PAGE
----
This social media ‘challenge’ could have serious consequences

This social media ‘challenge’ could have serious consequences

Challenges are flooding social media as way for people to connect and pass the time. While some are fun like dancing or playing a game, others are more dangerous and, in some cases, can be deadly.

A recent social media challenge has teens overdosing on Diphenhydramine. Diphenhydramine is an antihistamine used to treat allergies and is commonly found in many over-the-counter allergy, cold and cough medications. The challenge is for a person to hallucinate or “trip” by taking too many pills.

In Oklahoma, the challenge is being linked to the death of a 15-year-old. It’s also connected to several hospitalizations. It’s a result that doesn’t surprise Dr. Kevin Dahlman, Medical Director for Aurora Children’s Health in Milwaukee. He says Diphenhydramine has several side effects including drowsiness, but taking more than the recommended dosage can have serious consequences.

“Respiratory depression is the most severe side effect that occurs with overdoses which may lead to coma or death,” explains Dr. Dahlman.

Keeping over-the-counter medications in a home is helpful when they are used properly. However, Dr. Dahlman advises anyone with children or teens in their home to have a conversation about medication safety and keep medications of all kinds properly stored.

“For younger children, keep medications out of reach and in their original child-lock bottles. For older children, talk to them about medications and how when used properly only with adult supervision can medications be helpful, but if used improperly can cause one to get really sick or die,” Dr. Dahlman says.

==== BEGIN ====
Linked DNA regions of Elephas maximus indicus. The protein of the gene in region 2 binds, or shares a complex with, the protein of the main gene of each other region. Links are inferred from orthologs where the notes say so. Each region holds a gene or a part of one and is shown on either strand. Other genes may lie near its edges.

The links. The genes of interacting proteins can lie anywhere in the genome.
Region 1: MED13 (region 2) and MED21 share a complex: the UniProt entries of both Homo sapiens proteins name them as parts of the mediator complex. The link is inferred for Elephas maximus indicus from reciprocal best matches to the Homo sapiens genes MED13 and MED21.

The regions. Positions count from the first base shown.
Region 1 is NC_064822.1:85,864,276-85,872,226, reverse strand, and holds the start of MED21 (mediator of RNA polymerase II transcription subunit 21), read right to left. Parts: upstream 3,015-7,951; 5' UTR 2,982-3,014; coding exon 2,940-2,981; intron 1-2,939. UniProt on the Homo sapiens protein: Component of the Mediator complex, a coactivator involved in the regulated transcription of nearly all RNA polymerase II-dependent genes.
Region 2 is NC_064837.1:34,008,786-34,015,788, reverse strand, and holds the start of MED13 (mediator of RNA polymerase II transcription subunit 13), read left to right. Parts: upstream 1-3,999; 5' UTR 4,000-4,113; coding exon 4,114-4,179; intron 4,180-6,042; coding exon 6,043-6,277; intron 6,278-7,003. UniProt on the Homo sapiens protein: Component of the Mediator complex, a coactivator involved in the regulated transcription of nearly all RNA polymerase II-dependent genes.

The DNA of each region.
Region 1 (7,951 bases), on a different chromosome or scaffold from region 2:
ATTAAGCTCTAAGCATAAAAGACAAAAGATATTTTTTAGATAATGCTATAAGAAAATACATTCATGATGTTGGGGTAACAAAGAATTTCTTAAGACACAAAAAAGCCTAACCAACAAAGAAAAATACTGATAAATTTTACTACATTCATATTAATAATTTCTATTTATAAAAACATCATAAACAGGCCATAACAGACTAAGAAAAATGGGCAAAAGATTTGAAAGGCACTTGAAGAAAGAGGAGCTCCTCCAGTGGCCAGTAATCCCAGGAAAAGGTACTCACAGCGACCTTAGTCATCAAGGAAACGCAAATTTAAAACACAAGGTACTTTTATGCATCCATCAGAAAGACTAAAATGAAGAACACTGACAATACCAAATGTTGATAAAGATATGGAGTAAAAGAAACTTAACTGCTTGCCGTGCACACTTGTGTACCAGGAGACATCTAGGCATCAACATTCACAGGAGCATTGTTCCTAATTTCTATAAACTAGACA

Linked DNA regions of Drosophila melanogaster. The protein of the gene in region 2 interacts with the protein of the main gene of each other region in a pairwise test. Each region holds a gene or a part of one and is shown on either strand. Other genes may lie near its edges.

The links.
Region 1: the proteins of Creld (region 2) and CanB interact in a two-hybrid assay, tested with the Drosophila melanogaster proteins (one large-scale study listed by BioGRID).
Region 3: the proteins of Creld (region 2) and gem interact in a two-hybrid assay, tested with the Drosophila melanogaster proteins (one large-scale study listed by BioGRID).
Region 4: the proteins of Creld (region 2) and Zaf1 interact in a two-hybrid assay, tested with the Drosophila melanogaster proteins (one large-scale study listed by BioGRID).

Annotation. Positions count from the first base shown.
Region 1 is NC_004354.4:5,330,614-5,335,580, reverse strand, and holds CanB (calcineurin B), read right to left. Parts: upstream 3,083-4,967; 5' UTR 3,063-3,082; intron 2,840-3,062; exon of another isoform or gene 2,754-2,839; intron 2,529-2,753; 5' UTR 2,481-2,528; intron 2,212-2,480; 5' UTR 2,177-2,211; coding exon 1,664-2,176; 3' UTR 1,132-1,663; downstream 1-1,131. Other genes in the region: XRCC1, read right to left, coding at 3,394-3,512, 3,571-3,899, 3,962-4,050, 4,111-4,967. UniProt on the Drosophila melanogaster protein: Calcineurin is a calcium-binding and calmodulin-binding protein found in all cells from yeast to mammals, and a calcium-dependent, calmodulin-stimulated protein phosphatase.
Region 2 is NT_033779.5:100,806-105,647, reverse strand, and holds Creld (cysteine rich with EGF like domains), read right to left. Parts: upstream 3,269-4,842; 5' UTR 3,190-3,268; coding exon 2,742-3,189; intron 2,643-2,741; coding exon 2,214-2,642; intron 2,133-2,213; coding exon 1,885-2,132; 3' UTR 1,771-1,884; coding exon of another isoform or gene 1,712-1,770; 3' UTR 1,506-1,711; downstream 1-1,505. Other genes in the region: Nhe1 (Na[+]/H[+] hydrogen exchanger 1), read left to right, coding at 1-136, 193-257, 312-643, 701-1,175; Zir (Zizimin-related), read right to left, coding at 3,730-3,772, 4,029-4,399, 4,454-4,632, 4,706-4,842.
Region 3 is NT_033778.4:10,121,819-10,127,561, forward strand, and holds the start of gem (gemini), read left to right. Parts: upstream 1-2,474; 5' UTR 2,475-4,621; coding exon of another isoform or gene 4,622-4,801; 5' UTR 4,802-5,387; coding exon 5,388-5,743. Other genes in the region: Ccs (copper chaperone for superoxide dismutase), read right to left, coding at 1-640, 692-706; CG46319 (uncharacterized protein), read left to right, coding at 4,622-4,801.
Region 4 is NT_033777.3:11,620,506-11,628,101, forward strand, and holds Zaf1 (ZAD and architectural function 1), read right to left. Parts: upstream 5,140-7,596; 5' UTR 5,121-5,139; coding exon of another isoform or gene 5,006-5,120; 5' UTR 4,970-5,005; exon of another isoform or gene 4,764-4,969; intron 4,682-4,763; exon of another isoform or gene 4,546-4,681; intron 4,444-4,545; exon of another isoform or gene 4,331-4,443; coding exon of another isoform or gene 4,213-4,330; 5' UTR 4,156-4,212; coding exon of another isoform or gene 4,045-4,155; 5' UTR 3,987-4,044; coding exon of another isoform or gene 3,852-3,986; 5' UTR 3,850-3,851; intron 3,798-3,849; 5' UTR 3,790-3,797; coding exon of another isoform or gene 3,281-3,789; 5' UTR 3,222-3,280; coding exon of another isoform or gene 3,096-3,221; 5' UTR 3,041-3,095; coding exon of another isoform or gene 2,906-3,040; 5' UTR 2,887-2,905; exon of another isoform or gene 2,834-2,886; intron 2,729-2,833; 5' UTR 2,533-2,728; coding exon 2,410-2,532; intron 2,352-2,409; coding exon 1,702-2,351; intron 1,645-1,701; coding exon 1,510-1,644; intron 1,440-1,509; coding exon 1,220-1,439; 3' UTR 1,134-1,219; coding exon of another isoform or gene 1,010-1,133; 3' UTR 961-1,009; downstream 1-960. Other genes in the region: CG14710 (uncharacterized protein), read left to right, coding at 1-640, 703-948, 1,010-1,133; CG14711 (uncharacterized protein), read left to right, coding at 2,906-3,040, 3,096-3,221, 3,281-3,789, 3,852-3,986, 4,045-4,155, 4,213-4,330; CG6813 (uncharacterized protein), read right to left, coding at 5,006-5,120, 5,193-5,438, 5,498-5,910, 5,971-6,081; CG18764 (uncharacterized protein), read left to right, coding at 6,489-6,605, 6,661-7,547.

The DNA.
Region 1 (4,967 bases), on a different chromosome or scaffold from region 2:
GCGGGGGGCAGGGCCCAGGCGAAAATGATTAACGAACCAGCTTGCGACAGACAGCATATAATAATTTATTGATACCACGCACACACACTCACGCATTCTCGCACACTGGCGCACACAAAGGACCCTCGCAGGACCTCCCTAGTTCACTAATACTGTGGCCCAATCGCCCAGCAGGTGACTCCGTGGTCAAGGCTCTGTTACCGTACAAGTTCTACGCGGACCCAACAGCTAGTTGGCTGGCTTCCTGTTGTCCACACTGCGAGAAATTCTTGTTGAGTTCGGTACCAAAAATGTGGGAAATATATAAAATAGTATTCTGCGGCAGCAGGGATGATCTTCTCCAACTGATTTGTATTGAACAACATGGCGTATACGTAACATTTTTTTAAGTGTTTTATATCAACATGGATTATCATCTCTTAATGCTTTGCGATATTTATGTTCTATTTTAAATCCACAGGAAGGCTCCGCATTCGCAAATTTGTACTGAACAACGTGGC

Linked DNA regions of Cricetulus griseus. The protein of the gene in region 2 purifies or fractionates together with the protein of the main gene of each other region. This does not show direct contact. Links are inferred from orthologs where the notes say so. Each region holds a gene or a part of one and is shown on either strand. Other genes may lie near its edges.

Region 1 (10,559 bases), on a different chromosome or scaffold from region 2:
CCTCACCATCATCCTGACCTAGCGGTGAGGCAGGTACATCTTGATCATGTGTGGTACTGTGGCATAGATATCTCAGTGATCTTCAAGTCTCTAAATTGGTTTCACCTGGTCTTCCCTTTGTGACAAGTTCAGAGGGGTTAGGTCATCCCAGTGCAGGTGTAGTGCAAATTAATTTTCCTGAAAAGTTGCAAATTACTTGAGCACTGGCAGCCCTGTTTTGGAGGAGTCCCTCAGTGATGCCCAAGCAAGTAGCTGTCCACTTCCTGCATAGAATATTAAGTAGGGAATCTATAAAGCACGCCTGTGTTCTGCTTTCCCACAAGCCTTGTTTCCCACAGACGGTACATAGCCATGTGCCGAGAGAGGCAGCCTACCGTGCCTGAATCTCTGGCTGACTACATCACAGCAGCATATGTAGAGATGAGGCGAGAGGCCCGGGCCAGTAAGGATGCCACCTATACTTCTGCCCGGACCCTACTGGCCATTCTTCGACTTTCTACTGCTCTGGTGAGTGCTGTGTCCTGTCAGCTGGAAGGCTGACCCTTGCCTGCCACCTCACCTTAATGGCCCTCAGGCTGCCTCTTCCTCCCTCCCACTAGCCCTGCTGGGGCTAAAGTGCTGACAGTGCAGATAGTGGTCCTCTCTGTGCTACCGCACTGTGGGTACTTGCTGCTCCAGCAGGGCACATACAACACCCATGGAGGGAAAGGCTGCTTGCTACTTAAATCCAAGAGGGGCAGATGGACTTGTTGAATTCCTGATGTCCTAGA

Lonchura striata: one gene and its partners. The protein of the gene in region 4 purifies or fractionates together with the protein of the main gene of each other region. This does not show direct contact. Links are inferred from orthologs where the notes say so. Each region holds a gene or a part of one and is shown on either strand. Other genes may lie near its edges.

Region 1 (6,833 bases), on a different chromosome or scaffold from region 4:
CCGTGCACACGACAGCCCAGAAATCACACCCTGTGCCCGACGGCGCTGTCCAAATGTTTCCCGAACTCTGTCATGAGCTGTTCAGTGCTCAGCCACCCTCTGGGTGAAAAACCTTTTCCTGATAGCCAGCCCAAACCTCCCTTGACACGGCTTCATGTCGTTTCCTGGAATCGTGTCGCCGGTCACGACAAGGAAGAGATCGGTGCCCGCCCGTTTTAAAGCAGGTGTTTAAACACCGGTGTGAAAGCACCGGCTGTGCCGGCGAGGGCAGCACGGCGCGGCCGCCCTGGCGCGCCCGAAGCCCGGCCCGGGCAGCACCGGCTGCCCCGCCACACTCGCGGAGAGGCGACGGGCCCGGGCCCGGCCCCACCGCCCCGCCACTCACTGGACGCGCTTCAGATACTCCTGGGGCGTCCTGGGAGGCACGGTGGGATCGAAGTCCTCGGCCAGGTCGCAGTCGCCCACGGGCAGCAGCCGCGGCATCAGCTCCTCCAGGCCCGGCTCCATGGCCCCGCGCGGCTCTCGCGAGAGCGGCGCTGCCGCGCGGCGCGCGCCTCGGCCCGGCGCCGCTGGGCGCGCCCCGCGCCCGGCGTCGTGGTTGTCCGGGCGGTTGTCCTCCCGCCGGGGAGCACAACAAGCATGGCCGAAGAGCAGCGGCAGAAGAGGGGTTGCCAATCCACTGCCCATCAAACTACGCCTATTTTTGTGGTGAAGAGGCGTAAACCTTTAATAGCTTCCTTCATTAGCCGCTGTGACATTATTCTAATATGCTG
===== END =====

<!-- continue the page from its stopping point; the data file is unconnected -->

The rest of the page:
Beyond the medicine cabinet, it’s important to talk with teens and children about the trendy challenges on social media and make sure they understand potential consequences.

“Teach your children to question the wisdom of any and all challenges. Talk about what can happen. Remember that while teenagers can understand cause and effect, teenage brains are wired to take risks and deny the possibility of anything bad happening to them,” says Dr. Dahlman.

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About the Author

LeeAnn Betz
LeeAnn Betz

LeeAnn Betz, health enews contributor, is a media relations manager for Advocate Health Care and Aurora Health Care. She is a former TV news executive producer with a background in investigations, consumer news and in-depth storytelling. Outside of work, she enjoys CrossFit, baking, finding a good cup of coffee and being a mom.